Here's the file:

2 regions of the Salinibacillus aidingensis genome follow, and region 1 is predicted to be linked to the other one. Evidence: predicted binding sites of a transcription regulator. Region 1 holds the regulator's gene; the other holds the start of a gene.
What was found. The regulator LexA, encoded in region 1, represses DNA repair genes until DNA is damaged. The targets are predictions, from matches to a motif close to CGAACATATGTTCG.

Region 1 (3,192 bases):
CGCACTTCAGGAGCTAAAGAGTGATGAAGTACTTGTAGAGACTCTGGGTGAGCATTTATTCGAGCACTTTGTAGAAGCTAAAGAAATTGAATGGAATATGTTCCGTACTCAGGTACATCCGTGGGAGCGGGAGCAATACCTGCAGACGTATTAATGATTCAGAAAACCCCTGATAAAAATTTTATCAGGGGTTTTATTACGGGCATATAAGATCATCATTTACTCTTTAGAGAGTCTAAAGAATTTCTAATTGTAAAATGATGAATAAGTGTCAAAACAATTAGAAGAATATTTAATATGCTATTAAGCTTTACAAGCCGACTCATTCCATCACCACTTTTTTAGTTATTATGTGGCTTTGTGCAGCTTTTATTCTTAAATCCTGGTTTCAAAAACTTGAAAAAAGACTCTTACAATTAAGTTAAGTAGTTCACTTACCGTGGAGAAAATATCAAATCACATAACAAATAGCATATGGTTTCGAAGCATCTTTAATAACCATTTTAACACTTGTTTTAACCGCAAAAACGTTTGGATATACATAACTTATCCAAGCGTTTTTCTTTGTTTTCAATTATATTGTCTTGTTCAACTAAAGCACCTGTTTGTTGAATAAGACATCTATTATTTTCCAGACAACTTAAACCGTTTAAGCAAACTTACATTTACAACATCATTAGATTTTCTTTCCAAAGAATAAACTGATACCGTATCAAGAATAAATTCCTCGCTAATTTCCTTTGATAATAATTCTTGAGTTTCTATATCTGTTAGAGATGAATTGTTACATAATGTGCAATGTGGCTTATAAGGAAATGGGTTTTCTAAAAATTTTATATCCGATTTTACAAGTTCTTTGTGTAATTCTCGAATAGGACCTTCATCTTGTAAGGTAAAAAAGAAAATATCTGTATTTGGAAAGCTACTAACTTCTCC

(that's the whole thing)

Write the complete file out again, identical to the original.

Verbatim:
2 regions of the Salinibacillus aidingensis genome follow, and region 1 is predicted to be linked to the other one. Evidence: predicted binding sites of a transcription regulator. Region 1 holds the regulator's gene; the other holds the start of a gene.
What was found. The regulator LexA, encoded in region 1, represses DNA repair genes until DNA is damaged. The targets are predictions, from matches to a motif close to CGAACATATGTTCG.

Region 1 (3,192 bases):
CGCACTTCAGGAGCTAAAGAGTGATGAAGTACTTGTAGAGACTCTGGGTGAGCATTTATTCGAGCACTTTGTAGAAGCTAAAGAAATTGAATGGAATATGTTCCGTACTCAGGTACATCCGTGGGAGCGGGAGCAATACCTGCAGACGTATTAATGATTCAGAAAACCCCTGATAAAAATTTTATCAGGGGTTTTATTACGGGCATATAAGATCATCATTTACTCTTTAGAGAGTCTAAAGAATTTCTAATTGTAAAATGATGAATAAGTGTCAAAACAATTAGAAGAATATTTAATATGCTATTAAGCTTTACAAGCCGACTCATTCCATCACCACTTTTTTAGTTATTATGTGGCTTTGTGCAGCTTTTATTCTTAAATCCTGGTTTCAAAAACTTGAAAAAAGACTCTTACAATTAAGTTAAGTAGTTCACTTACCGTGGAGAAAATATCAAATCACATAACAAATAGCATATGGTTTCGAAGCATCTTTAATAACCATTTTAACACTTGTTTTAACCGCAAAAACGTTTGGATATACATAACTTATCCAAGCGTTTTTCTTTGTTTTCAATTATATTGTCTTGTTCAACTAAAGCACCTGTTTGTTGAATAAGACATCTATTATTTTCCAGACAACTTAAACCGTTTAAGCAAACTTACATTTACAACATCATTAGATTTTCTTTCCAAAGAATAAACTGATACCGTATCAAGAATAAATTCCTCGCTAATTTCCTTTGATAATAATTCTTGAGTTTCTATATCTGTTAGAGATGAATTGTTACATAATGTGCAATGTGGCTTATAAGGAAATGGGTTTTCTAAAAATTTTATATCCGATTTTACAAGTTCTTTGTGTAATTCTCGAATAGGACCTTCATCTTGTAAGGTAAAAAAGAAAATATCTGTATTTGGAAAGCTACTAACTTCTCC